Human beings are natural storytellers and story listeners. We learn very early that stories not only entertain us, but also give us the "rules" about what is expected of us and how to make meaning of our experiences. Stories are integral to our lives, and have great power to change or influence how we think or how we react. They are an innate part of how we learn, and have obvious benefits to trainers or educators who are trying to impact what and how we learn. This paper and presentation discuss the social and cultural power of stories, and how they have been used to develop training for skilled blue-collar workers. Included will be examples as well as suggestions for trainers on where to find stories, what type of stories to pay attention to, and how to use them to improve occupational safety training.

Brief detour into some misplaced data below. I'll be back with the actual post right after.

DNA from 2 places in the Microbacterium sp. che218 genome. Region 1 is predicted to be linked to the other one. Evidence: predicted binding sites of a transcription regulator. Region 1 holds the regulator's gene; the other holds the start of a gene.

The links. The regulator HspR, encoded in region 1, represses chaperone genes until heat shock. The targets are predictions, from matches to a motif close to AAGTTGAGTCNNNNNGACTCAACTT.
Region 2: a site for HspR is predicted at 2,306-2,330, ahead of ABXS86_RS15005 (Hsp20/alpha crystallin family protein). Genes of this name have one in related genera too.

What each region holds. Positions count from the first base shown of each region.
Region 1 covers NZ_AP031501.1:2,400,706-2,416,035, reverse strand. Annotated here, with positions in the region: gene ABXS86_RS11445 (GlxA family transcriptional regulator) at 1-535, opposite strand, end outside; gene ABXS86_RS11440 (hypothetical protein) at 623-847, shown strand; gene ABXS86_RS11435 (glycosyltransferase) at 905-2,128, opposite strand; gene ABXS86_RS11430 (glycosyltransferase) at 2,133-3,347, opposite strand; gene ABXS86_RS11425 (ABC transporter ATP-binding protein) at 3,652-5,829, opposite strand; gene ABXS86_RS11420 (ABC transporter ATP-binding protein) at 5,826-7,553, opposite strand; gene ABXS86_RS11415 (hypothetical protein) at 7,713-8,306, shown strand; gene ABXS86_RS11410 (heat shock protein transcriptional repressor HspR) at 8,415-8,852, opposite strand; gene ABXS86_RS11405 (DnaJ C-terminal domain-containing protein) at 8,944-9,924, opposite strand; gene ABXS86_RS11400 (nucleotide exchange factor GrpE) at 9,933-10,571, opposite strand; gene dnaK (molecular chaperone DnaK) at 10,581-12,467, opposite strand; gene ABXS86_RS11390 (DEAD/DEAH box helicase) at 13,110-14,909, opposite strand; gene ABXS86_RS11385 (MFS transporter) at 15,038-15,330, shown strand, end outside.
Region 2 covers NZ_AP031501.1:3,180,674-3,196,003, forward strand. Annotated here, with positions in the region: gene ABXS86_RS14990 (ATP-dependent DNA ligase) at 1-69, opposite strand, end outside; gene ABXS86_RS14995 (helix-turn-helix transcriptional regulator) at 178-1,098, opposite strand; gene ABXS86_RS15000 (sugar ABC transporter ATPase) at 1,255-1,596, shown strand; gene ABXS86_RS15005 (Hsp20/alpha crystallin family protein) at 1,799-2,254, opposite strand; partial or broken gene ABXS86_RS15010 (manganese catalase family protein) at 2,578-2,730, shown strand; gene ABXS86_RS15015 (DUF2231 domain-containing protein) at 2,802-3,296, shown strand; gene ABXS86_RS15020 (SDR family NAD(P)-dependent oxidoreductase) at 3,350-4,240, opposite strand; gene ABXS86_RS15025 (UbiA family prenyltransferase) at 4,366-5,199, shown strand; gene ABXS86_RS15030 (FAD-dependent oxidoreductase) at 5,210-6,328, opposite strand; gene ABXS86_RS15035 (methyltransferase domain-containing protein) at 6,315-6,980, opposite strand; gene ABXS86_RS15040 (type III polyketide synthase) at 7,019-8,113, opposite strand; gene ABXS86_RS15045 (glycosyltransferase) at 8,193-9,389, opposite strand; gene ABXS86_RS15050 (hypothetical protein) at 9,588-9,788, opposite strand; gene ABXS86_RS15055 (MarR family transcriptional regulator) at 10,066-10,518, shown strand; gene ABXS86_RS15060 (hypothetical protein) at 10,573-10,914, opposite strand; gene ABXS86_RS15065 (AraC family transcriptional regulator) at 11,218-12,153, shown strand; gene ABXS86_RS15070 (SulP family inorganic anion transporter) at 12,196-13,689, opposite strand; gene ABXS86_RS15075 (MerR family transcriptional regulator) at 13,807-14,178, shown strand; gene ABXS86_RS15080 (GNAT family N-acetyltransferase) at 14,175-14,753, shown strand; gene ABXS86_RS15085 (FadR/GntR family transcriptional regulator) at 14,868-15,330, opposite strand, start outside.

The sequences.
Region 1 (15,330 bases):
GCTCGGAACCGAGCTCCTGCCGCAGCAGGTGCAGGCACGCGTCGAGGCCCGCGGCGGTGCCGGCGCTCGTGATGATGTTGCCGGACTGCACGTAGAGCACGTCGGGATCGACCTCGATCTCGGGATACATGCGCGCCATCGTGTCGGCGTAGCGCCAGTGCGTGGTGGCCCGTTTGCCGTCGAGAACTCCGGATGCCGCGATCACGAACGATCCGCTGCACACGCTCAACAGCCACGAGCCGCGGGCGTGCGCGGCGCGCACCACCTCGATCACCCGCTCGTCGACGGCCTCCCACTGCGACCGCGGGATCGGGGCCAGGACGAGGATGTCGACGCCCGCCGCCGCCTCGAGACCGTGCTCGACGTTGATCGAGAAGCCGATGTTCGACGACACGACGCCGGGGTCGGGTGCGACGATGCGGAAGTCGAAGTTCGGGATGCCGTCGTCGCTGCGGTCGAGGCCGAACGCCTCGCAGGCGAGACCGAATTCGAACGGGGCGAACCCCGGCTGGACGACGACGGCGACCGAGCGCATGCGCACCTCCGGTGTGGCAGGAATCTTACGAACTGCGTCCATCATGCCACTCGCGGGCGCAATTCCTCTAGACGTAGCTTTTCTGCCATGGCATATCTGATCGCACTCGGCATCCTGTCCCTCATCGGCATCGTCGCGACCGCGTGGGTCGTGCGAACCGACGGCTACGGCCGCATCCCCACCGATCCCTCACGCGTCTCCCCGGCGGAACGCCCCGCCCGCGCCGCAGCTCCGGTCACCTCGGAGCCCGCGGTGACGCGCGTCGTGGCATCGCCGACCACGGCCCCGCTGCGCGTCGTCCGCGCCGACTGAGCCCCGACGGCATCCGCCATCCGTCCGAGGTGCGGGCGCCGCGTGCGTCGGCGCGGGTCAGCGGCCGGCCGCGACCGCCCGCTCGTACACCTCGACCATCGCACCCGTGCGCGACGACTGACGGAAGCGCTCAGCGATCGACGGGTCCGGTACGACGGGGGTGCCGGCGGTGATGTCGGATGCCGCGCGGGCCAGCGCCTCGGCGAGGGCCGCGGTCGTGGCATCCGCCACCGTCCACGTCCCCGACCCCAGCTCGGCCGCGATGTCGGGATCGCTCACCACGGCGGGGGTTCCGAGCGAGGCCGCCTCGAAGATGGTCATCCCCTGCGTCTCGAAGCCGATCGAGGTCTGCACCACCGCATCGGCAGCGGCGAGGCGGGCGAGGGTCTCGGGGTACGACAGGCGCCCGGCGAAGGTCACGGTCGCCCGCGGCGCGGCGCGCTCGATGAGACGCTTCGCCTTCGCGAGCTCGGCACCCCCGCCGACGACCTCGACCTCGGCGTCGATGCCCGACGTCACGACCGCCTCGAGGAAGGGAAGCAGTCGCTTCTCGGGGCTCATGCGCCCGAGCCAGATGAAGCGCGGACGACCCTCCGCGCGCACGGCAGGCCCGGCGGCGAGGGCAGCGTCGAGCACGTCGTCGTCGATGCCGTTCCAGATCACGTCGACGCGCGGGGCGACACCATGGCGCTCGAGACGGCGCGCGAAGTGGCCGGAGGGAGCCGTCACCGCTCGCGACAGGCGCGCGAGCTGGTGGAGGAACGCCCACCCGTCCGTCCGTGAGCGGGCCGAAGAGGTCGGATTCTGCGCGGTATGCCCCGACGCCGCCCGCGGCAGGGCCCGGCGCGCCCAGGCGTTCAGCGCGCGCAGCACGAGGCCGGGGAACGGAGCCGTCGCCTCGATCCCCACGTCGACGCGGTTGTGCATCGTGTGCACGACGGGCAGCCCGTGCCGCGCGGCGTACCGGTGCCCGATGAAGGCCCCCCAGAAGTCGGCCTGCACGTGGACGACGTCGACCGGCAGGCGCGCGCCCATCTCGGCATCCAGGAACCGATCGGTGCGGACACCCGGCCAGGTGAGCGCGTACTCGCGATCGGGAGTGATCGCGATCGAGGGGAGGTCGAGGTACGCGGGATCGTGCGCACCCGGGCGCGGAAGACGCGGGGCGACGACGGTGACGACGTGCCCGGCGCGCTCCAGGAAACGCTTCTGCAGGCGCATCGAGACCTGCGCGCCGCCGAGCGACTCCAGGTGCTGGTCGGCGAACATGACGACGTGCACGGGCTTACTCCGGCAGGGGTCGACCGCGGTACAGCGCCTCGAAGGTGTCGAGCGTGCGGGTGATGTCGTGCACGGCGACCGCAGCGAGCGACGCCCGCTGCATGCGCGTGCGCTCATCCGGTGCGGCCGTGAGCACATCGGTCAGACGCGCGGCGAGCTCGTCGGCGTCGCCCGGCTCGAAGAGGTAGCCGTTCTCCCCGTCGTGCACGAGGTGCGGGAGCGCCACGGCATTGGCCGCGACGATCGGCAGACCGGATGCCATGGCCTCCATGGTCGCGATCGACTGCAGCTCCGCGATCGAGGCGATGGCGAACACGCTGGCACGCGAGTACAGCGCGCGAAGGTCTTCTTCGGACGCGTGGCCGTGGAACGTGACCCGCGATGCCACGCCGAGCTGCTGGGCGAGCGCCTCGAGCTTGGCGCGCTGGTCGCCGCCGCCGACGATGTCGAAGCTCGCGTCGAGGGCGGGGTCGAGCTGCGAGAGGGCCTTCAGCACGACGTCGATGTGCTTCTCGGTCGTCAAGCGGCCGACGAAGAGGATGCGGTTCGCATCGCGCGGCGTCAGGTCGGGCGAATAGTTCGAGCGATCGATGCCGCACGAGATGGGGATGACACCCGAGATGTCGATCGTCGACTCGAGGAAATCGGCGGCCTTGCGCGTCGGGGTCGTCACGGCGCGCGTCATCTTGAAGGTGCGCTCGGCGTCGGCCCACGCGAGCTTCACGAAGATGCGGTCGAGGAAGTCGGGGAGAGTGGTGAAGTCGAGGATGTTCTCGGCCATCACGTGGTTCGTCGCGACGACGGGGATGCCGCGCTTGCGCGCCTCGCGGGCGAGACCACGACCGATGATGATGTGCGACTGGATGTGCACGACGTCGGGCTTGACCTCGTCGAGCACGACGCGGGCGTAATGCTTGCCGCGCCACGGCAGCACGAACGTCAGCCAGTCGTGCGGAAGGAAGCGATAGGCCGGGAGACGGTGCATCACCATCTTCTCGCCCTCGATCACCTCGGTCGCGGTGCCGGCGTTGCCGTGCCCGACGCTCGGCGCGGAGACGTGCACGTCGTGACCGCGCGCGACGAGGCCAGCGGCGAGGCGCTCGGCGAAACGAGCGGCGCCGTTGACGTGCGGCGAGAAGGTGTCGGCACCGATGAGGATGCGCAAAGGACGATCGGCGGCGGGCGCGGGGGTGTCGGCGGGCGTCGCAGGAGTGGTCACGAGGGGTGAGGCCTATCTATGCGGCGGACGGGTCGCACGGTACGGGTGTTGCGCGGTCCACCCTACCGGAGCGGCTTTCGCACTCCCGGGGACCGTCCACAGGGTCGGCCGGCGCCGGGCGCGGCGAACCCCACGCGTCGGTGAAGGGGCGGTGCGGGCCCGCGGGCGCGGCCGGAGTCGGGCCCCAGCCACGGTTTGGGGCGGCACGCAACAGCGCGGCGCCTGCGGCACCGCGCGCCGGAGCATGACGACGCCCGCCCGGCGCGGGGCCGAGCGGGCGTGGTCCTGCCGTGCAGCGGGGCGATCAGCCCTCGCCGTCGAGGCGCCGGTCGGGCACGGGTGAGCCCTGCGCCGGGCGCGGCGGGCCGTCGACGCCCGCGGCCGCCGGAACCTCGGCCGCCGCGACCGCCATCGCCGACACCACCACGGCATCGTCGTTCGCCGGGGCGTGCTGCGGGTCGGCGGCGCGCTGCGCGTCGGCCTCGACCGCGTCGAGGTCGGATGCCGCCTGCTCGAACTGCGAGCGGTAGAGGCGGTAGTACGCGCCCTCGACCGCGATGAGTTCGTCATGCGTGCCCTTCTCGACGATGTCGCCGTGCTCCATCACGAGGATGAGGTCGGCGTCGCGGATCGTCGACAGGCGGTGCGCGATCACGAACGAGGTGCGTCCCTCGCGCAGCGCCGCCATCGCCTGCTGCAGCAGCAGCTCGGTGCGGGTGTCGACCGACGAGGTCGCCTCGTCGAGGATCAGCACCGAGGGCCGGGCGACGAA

Most of this story takes place within the backdrop of the U.S. mining industry. In the late 1990s, mine safety trainers participating in NIOSH stakeholder meetings in the West divulged that lack of modern, relevant or interesting training materials was a major concern for them. The law, specifically 30 CFR that pertains to the mining industry, requires health and safety training for all miners. This includes "New Miner Training," specifying at least 40 hours of training for new underground miners and 24 hours for new surface miners, and "Annual Refresher Training" for every miner which is mandated to be 8 hours every year. Mining is one of the few industries that has a federally required training component this stringent, yet the trainers themselves felt that even though they were complying by assuring that their miners spent the necessary time in training, they were not sure it was making a difference. They were, in their opinion, meeting the letter of the law, but not necessarily meeting the intent. In fact, several of the trainers shared that the miners themselves dreaded their "8-hour training," referring to it as "Safety Jail" and considering it little more than an opportunity for a free donut and a nap. They begrudgingly spent the required 8 hours of "seat time," but making them pay attention was another matter. Trainers believed that there was a need for more and better training materials that would get and keep the attention of the workers, and that would be remembered by them after the sessions were over. They asked us if NIOSH could help, by creating "effective" training materials for the industry.